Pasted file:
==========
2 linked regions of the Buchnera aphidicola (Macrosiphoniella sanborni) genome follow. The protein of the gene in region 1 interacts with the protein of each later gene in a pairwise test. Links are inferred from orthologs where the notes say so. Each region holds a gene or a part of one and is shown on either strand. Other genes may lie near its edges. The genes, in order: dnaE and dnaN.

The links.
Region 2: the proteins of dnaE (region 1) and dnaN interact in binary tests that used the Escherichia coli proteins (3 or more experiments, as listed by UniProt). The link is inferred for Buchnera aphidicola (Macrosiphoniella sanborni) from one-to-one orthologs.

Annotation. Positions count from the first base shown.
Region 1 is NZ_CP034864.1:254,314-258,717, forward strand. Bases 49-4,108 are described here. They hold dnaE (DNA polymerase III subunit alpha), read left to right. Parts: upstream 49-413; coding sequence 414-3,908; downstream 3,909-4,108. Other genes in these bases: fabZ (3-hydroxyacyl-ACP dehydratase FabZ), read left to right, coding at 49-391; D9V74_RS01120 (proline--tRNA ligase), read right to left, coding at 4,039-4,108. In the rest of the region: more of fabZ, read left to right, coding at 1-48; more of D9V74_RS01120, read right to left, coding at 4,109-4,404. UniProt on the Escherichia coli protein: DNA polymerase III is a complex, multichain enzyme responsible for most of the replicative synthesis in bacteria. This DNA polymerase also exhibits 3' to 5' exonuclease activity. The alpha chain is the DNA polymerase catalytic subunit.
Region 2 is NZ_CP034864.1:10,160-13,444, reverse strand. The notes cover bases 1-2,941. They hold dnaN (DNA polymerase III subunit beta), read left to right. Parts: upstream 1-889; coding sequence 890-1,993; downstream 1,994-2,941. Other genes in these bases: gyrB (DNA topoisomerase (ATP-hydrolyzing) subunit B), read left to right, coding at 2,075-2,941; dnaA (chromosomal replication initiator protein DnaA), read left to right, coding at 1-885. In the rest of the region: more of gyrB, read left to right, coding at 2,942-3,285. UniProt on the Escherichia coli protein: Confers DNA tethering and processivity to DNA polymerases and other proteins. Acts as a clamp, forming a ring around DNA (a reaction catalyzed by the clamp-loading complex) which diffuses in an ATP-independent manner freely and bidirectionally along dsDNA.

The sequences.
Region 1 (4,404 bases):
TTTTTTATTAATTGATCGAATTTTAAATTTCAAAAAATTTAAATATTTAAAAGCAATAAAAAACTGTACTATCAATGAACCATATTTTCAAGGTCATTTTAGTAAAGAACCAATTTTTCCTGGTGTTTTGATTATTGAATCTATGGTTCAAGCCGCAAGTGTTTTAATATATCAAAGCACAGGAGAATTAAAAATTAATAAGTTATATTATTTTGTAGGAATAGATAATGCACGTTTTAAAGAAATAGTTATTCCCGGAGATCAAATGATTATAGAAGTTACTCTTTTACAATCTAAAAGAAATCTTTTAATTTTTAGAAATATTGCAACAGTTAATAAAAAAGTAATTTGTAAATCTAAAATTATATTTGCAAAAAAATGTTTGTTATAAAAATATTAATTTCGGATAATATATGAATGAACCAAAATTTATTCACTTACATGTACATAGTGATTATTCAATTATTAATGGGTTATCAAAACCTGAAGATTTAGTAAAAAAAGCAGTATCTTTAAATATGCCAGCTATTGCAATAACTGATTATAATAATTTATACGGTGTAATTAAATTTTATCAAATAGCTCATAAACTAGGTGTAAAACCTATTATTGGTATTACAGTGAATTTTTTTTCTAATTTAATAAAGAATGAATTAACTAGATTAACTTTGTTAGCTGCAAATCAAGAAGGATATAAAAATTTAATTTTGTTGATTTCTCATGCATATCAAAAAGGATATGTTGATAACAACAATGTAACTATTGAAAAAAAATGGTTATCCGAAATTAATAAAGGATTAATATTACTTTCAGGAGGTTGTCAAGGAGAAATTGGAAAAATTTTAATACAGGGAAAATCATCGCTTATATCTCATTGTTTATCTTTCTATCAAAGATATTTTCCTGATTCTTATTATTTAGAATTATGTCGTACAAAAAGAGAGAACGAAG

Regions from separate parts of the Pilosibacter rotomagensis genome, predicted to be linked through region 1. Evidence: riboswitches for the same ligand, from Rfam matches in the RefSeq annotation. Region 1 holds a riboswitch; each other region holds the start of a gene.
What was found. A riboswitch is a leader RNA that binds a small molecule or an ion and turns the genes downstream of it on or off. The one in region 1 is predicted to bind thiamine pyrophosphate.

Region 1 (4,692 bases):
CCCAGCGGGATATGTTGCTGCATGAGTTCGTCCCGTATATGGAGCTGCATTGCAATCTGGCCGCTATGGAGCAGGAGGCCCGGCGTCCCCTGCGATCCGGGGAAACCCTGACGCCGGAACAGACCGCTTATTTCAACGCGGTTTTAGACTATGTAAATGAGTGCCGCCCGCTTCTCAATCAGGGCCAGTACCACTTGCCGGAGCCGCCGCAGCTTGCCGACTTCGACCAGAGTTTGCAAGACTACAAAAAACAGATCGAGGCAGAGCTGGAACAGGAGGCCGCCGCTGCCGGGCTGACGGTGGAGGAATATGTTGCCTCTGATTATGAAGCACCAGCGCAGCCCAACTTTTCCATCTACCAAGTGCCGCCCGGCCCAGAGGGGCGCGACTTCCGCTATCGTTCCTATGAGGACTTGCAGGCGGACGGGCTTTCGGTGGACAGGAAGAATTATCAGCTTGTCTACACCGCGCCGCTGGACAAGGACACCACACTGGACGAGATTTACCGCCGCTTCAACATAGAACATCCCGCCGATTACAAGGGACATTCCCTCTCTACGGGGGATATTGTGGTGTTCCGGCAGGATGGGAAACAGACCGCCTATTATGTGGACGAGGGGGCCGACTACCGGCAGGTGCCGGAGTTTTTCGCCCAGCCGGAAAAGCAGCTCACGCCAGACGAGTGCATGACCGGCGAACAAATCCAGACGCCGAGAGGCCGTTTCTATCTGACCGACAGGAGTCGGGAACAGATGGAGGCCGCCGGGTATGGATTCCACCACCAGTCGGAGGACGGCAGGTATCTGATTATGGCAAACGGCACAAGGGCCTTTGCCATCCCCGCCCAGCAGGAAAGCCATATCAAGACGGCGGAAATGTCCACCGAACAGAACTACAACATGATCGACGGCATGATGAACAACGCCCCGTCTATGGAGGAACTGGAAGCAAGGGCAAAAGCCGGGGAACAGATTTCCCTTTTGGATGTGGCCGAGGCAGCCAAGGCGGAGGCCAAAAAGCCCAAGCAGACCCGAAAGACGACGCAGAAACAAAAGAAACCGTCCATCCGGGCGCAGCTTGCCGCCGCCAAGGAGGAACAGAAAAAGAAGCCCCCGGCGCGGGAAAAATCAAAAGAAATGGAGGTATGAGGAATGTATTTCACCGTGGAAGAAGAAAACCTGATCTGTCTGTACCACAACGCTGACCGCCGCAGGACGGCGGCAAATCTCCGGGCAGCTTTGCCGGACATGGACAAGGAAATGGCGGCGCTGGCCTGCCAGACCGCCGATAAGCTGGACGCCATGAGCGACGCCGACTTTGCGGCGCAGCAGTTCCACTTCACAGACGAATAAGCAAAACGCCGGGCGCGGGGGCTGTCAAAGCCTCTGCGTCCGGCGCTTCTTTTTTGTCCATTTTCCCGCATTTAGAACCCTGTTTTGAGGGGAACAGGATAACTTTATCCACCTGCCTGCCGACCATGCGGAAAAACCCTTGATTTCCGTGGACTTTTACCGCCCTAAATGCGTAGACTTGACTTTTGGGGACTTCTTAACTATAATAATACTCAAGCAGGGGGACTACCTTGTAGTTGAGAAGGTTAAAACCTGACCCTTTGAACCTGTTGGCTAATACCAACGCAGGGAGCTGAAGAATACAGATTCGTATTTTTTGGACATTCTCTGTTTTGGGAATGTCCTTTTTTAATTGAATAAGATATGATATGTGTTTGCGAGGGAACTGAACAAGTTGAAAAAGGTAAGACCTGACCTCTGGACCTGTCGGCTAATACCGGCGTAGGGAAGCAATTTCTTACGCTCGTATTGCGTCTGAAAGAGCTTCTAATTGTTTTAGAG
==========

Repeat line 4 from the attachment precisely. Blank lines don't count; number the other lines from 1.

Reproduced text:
Annotation. Positions count from the first base shown.